Book Review: The Matchbox Diary

The Matchbox Diary by Paul Fleischman

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This is a children’s picture book with a truthful historical aspect to it. I don’t like to label this as a children’s book, however, as I thoroughly enjoyed it as a not-so-much-a-child. This is an everyone book. Unfortunately there are no quotes from this book for me to include in this post.

This is about a grandfather who kept a diary through items in matchboxes telling his great grand-daughter he just met about those items and revealing his story in the meantime.

“Pick whatever you like most. Then I’ll tell you its story.”
When a little girl visits her great-grandfather at his curio-filled home, she chooses an unusual object to learn about: an old cigar box. What she finds inside surprises her: a collection of matchboxes making up her great-grandfather’s diary, harboring objects she can hold in her hand, each one evoking a memory. Together they tell of his journey from Italy to a new country, before he could read and write — the olive pit his mother gave him to suck on when there wasn’t enough food; a bottle cap he saw on his way to the boat; a ticket still retaining the thrill of his first baseball game. With a narrative entirely in dialogue, Paul Fleischman makes immediate the two characters’ foray into the past. With warmth and an uncanny eye for detail, Bagram Ibatoulline gives expressive life to their journey through time — and toward each other.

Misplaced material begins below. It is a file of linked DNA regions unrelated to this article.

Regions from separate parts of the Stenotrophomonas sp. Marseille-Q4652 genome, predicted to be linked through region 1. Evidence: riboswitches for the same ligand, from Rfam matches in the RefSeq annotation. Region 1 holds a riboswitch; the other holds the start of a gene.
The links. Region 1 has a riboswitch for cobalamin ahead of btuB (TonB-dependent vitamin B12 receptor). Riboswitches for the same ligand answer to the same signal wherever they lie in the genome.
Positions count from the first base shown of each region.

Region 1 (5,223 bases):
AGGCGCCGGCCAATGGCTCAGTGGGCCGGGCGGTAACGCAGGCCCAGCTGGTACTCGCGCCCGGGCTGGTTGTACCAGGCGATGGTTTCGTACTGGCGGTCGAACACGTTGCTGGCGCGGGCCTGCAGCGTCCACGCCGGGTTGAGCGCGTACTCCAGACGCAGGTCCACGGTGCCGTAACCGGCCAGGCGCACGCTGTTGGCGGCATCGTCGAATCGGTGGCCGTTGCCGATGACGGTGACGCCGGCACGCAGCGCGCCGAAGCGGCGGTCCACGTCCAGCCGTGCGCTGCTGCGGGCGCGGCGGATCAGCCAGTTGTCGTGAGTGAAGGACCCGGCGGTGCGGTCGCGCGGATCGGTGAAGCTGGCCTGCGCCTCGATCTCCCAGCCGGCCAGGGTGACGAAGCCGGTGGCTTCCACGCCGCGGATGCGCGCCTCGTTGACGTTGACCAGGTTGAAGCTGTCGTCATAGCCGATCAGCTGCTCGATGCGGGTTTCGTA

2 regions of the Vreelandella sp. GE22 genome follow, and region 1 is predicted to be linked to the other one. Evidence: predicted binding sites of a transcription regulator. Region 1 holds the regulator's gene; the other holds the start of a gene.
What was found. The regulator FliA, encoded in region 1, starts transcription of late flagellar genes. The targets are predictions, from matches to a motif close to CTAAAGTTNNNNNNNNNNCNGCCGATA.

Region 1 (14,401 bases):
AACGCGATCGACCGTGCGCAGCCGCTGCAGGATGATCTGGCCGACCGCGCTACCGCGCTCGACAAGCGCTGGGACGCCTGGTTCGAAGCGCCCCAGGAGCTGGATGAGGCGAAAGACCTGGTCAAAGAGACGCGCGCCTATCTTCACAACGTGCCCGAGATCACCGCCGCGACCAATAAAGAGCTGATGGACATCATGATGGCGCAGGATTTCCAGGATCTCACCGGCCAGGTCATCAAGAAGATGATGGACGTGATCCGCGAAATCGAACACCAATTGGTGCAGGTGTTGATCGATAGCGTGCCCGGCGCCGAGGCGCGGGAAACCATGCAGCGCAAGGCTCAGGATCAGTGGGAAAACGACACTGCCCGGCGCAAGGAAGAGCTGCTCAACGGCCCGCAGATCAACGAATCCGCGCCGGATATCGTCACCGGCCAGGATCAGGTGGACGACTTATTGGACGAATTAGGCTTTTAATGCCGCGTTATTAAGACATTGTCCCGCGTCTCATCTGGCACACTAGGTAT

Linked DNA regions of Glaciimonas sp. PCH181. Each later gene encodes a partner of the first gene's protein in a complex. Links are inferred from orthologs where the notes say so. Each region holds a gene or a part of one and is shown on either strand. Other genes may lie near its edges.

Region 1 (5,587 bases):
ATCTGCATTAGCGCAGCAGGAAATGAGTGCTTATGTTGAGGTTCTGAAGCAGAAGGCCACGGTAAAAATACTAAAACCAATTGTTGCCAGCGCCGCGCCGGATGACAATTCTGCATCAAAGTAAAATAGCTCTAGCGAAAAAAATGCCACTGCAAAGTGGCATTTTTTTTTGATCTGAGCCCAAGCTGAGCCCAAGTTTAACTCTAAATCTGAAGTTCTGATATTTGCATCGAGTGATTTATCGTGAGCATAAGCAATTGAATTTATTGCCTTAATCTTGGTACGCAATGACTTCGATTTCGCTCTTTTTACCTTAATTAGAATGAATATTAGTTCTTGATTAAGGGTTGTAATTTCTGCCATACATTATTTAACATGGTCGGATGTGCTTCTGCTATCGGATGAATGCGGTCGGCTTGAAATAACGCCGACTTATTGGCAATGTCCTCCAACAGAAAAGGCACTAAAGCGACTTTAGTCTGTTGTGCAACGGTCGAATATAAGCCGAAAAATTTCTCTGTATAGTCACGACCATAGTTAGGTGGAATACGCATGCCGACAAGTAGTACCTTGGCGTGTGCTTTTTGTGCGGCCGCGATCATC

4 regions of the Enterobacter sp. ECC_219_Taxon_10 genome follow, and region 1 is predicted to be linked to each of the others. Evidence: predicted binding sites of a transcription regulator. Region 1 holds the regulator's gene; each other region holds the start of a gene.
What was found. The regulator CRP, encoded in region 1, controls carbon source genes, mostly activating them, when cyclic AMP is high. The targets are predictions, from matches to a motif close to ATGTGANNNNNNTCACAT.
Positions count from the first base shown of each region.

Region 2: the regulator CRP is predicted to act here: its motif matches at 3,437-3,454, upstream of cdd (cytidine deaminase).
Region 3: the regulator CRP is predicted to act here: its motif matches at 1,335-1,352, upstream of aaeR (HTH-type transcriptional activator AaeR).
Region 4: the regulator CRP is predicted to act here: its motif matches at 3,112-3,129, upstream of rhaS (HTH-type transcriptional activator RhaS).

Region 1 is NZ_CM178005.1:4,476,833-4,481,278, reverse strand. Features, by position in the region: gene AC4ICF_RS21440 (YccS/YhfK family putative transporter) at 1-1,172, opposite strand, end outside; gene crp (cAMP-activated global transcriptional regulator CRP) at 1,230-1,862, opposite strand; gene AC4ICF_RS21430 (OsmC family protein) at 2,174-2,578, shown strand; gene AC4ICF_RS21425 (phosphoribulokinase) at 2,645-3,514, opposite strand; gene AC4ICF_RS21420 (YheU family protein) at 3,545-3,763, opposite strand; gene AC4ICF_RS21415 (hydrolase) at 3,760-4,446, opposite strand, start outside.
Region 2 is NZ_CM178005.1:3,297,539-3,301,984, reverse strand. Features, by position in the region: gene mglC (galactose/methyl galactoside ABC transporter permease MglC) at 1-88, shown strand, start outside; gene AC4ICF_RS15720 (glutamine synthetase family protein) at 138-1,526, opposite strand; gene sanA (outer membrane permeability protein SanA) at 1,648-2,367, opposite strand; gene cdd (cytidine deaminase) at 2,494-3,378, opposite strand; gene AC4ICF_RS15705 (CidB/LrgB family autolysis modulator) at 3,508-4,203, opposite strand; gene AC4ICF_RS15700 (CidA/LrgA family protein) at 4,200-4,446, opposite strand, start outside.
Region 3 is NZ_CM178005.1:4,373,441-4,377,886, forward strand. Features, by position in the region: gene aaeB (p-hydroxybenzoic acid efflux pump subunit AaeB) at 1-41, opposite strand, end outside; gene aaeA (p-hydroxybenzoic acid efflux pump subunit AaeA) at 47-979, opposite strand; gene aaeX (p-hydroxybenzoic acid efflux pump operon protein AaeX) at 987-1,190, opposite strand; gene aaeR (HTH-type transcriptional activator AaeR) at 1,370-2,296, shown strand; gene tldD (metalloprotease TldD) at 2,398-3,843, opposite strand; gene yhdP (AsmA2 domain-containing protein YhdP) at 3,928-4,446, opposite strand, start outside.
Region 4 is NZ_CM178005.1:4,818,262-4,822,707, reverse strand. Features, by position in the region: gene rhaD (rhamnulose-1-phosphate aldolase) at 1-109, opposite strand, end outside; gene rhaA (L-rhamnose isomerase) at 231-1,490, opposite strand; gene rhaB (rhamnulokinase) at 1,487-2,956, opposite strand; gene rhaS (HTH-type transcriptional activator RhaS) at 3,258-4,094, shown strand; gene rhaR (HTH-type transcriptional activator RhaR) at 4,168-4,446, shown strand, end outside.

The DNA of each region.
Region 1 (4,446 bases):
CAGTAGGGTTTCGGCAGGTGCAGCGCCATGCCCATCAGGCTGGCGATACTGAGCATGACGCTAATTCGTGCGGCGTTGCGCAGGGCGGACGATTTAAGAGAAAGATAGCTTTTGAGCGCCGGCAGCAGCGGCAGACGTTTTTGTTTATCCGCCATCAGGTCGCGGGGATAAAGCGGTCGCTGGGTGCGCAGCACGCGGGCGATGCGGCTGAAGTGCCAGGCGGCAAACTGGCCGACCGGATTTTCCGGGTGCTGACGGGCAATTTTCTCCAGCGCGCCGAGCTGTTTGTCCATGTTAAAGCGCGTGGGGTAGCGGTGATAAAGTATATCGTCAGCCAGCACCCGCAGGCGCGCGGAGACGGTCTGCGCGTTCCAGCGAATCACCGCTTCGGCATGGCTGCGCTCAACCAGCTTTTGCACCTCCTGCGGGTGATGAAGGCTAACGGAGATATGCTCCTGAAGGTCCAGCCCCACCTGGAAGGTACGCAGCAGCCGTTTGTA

(taken from goodreads)

I loved the illustrations in this book, they really added to the scenes and the meaning. Indeed, the stories, perhaps, told half of the story themselves. I also loved the way that things weren’t too sugar-coated and there was some humour, some sadness and just a layer of truthfulness to the whole thing.

There was only one thing I didn’t like. The first page started abruptly. I didn’t know what was going on and I had to infer that the characters were meeting for the first time. Whilst this is not a problem for me, it might be for much younger children towards whom this book is supposedly aimed.

Nevertheless, this book was gorgeously put together and a lovely read that picked me up out of a reading slump instantly.

To buy this book on click here. (£6.99 or US $10.91)- paperback only

To buy this book from click here. ($11.87 or £7.61)- hardback only


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